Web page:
A luminary in the underground 1980s Los Angeles rock & roll scene he helped create, Henry Peck died on May 5 after a battle with cancer. Peck lived and breathed rock & roll; it was his passion. His superlative taste in music, and his innate bellwether antenna for the fashion, art and no-holds-barred lifestyle that went along with it, made him a counterculture icon whose reach spread internationally. Nowadays he'd be called an “influencer,” but the work he did wasn’t to gain followers, it was purely a labor of love.
His affinity for the burgeoning subculture began organically, almost accidentally, and it became his life’s work. Along with partner Joseph Brooks, Peck ran the groundbreaking record store Vinyl Fetish on Melrose Avenue and was a huge part of the legendary L.A. dance clubs and radio shows that grew out of it.
“Henry was the most colorful, authentic person I ever knew. He was just — himself,” recalls Brooks, who met Peck at Humboldt State University in 1975. “He’d walk down the street in Eureka, California, in a wild Ian McLagan shag, sequin hot pants and glittery platform shoes, oblivious to the fact that lumberjacks were staring at him, wanting to kill him.”
The duo quickly bailed out of NorCal small-town life and began following artists like Patti Smith and The Ramones around the country. “We believed that we learned everything we needed to know from album covers,” Brooks recalls. “The walk, the talk, the attitude. It was as though we’d found our tribe.”
A turning point in their lives — as with the lives of many others — was the Jan. 14, 1978, Sex Pistols show at Winterland in San Francisco. There they met Brian Tristan, soon to be known as Kid Congo, who sang the praises of the vibrant L.A. punk scene. After a stint living in London’s Earls Court, where they’d made friends with artists like Siouxsie Sioux and Adam Ant, Peck and Brooks relocated to L.A. Peck cut and colored hair, Brooks painted billboards, and they saved up the money to open Vinyl Fetish. The records they stocked and in-store appearances by then-unknown artists — Depeche Mode, Duran Duran, Billy Idol, Siouxsie & the Banshees and many more — put the store on the map. Along with a coterie of rebellious teenage music aficionados, customers included the likes of John Belushi, Bono of U2 and ZZ Top’s Billy Gibbons.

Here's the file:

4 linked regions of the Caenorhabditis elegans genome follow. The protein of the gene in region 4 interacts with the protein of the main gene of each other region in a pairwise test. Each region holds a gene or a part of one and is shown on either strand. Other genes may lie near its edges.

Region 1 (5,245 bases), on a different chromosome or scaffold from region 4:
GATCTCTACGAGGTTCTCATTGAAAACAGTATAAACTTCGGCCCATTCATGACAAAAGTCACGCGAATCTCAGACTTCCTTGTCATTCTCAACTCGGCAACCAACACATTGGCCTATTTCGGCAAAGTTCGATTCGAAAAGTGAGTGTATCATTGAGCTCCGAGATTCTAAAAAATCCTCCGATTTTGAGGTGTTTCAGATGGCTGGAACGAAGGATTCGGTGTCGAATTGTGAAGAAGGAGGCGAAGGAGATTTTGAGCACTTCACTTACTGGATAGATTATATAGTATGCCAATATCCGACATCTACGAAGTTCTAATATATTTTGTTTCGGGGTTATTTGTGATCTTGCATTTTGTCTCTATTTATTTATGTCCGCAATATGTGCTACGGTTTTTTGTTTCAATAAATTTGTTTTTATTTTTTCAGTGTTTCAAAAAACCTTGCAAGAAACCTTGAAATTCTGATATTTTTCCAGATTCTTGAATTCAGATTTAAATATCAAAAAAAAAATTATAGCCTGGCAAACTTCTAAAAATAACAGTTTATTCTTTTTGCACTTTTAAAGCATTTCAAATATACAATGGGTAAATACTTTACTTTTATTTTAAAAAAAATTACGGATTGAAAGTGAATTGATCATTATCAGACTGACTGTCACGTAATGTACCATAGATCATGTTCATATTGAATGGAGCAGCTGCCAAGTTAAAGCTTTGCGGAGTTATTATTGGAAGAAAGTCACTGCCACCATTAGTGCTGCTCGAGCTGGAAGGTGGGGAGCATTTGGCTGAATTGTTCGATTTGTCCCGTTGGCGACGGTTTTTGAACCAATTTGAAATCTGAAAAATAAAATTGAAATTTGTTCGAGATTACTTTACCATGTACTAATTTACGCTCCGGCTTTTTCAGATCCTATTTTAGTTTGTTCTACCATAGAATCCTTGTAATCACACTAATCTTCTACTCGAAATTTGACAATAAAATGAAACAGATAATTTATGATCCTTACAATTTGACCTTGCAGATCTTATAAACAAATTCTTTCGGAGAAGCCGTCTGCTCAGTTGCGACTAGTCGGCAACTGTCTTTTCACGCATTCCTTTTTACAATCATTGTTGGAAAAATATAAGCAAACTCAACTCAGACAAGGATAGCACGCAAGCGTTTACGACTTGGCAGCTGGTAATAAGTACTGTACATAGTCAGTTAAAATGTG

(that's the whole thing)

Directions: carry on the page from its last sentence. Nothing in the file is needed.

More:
By 1981, the pair's interest in the dark side of indie music — or death rock, as it was known before it was called goth — conjured the Veil, their first club, held at the infamous Hollywood Cathay de Grande, which I was booking at the time. The weekly club had such unique atmosphere, especially for the era. Girls and boys alike would take hours to get made up, and swirl across the floor in a gorgeous array of black: 1950s ball gowns, tattered 1920s lace, Edwardian-era priest’s vestments, wild teased hair and vampiric, lurid, painstakingly applied makeup. Unreleased promo 45s of bands The Sisters of Mercy, Fields of the Nephilim or up-and-coming New Romantic bands like Bow Wow Wow blared on the turntables.
During this time, Peck and Brooks started making appearances on KROQ 106.7 FM via The Import Show with DJ Dusty Street. There until 1984, they broke several U.K. artists into the American market, including Culture Club, Duran Duran and their pal Siouxsie.
The Veil outgrew the Cathay de Grande and moved to the larger Club Lingerie, and the guys started another night, Fetish, at the Hollywood Athletic Club. Later, Peck oversaw and DJed “solo” at two more seminal hot spots, English Acid and Glam Slam. Longtime close friend and musician Bruce “Ravens” Moreland of Wall of Voodoo, Nervous Gender, Concrete Blonde and many other bands remembers of Peck at the time, “Henry had the deepest eyes; they were catlike. In the ’80s, if you were at one of his clubs, drank too much and bumped into one of the turntables, you could swear he’d shred you. But more recently, he was teddy bear–like, innocent, vulnerable and so full of love.”